Rage Against The Machine’s guitarist Tom Morello describes what the word “subversive” means to him in an interview for Mother Jones magazine. “The music of Rage Against The Machine is not music for the elitist coffeehouse culture. It’s rock ‘n’ roll music for kids across the land, and I think that makes it much more subversive in a way, in that it has the form and the function of [popular] music, but it can carry very [aggressive] messages,” he explains. He also indicates that Rage Against The Machine’s music was inspired by “burning political passions,” and that the band creates their music in order to “fight for causes they believe in” (Davis). Morello also believes that being “subversive” can be both positive and effective, as he describes in the magazine The Progressive. “Was the women’s suffrage movement subversive; was the civil rights movement subversive? Yes. Were they patriotic? Yes.” He explains, “I think that dissent [from widely-held beliefs] and broadly defined subversion are crucial historical strains in America. All progressive change has come from that” (DiNovella).

The word “subversive” has been used with negative connotations in the past by those in power, but it can be used today in a more positive context by individuals attempting to provoke political change. By using the term “politically subversive” in this investigation, it represents an alternative political message that is meant to provoke political, social, and economic change.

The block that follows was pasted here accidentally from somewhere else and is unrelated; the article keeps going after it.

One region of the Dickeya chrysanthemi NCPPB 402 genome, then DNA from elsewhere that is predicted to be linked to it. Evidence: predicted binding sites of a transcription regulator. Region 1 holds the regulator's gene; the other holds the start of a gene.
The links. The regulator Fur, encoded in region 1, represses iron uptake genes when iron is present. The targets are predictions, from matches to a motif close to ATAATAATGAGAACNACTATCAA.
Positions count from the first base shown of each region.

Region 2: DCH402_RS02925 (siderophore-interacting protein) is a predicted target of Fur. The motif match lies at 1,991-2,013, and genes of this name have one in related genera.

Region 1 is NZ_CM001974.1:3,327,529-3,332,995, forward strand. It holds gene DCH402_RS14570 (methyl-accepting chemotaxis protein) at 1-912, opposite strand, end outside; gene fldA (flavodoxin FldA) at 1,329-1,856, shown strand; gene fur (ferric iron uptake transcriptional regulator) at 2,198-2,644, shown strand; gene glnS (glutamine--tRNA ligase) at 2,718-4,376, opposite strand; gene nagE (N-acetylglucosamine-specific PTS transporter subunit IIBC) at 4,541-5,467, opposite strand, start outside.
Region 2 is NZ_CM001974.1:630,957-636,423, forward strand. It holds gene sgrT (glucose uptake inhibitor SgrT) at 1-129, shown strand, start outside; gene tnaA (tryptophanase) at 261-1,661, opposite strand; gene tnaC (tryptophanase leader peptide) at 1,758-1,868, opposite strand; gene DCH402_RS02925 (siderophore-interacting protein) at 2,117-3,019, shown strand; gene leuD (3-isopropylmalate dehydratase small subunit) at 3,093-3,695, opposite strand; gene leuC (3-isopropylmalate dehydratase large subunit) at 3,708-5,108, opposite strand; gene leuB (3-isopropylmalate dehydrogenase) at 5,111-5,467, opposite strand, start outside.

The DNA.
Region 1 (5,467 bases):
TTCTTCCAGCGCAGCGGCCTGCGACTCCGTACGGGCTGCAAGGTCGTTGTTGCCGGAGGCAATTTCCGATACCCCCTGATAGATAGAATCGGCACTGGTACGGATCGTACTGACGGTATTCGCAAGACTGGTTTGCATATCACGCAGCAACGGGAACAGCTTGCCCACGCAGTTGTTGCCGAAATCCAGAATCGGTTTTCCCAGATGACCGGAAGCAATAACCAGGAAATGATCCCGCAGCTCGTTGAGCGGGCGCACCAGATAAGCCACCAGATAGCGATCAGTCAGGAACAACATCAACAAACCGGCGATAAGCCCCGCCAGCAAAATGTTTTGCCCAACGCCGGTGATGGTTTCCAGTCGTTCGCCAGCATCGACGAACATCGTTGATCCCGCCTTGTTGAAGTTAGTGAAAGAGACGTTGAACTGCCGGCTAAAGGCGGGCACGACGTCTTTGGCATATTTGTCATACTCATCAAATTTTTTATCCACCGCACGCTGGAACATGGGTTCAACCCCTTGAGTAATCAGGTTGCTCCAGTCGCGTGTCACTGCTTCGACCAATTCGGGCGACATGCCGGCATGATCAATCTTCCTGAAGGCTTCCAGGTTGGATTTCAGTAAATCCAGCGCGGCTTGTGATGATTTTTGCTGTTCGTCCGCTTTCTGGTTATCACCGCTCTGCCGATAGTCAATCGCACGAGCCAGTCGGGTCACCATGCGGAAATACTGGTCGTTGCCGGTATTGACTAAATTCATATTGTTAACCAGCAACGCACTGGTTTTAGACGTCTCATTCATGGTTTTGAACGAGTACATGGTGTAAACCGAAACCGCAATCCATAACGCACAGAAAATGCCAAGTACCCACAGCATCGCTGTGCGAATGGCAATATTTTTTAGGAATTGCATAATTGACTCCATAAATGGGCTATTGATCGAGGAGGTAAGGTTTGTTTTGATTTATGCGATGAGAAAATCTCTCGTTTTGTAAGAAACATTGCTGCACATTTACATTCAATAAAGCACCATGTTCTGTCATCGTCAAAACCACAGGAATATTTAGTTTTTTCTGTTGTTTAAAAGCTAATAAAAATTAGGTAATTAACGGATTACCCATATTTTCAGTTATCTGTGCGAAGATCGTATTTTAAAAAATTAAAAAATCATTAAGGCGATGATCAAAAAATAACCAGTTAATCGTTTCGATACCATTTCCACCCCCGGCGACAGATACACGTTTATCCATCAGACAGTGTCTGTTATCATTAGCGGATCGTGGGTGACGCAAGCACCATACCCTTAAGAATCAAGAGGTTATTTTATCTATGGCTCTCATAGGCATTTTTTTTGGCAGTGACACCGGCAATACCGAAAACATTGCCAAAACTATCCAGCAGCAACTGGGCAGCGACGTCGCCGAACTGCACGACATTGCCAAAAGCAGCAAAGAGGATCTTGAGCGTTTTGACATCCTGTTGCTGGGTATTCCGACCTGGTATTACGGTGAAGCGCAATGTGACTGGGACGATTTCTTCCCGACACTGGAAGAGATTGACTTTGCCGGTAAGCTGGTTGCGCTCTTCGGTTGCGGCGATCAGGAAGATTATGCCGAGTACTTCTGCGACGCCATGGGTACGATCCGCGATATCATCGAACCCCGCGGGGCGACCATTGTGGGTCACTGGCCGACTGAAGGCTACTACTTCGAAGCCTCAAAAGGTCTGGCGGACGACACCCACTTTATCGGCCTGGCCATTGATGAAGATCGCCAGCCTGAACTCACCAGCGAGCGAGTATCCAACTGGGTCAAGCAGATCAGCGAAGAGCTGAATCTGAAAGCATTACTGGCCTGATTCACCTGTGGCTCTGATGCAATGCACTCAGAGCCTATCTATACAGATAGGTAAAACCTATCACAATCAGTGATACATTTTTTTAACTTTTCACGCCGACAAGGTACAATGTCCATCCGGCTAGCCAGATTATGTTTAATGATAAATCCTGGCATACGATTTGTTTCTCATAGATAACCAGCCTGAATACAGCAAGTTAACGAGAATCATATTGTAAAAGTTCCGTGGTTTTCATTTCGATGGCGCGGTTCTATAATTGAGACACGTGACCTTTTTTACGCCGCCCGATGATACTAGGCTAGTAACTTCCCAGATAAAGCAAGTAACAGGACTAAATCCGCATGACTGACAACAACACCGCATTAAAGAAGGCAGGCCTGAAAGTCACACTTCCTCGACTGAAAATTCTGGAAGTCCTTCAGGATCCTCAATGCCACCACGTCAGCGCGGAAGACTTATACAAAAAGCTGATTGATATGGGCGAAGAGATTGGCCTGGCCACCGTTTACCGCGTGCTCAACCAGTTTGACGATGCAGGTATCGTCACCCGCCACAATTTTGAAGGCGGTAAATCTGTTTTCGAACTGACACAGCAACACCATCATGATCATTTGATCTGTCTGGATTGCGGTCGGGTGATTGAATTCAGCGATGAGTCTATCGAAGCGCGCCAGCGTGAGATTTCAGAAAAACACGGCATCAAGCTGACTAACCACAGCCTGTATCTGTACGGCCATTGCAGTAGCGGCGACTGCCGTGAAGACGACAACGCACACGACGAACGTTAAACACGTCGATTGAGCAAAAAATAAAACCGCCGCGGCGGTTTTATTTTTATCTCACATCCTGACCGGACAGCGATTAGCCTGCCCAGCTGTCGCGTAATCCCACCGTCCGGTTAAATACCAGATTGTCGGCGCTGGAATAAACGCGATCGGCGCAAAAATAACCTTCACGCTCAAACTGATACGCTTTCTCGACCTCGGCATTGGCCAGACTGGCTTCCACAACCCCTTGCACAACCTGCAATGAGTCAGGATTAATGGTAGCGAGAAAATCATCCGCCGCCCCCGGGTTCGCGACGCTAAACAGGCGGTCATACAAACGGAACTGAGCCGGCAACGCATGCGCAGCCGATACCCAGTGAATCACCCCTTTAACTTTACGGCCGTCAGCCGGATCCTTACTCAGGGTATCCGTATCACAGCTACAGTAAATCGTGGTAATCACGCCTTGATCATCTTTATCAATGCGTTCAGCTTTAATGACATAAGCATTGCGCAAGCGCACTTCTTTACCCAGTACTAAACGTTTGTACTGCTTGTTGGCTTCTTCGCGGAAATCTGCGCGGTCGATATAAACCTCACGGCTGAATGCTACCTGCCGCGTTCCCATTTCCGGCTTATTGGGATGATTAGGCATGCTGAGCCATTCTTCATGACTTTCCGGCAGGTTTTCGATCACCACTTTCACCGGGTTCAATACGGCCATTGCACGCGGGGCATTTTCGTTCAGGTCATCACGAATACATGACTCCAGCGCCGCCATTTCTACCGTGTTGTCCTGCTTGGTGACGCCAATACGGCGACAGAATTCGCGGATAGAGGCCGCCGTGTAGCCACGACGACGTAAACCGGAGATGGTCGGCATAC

Political Subversion in Music Videos

It could be said that Rage Against The Machine had the best opportunity to present this message of political subversion in their music videos, which combine music and lyrics with images. Through this combination, music videos have the ability to create a new dimension of music. Gregg Walker, a professor at Oregon State University and author of the article “Is it more than rock and roll?: Considering music video as argument,” explored the idea that music videos can contain even stronger social and political messages than just the songs alone. His article included a survey he conducted, in which he gathered a group of 195 viewers and asked them to note whether they received any dominant social or political message from about an hour of music videos that they watched.

Almost all of the viewers noted receiving specific social or political ideas from some of the videos, supporting the claim that music videos can indeed contain strong social and political views. “Some music videos may heighten awareness and encourage viewers to think, contemplate, reflect,” Walker notes. “To that extent, viewers encounter the videos as decision makers, granting adherence to the message in the videos. Music video viewers do not watch argumentative videos as hapless, passive receivers” (Walker 11). Walker’s survey determined that viewers of music videos are actively searching for a dominant message in both the lyrics and images. Rage Against The Machine included this type of political message in each of their music videos.

Significance of Topic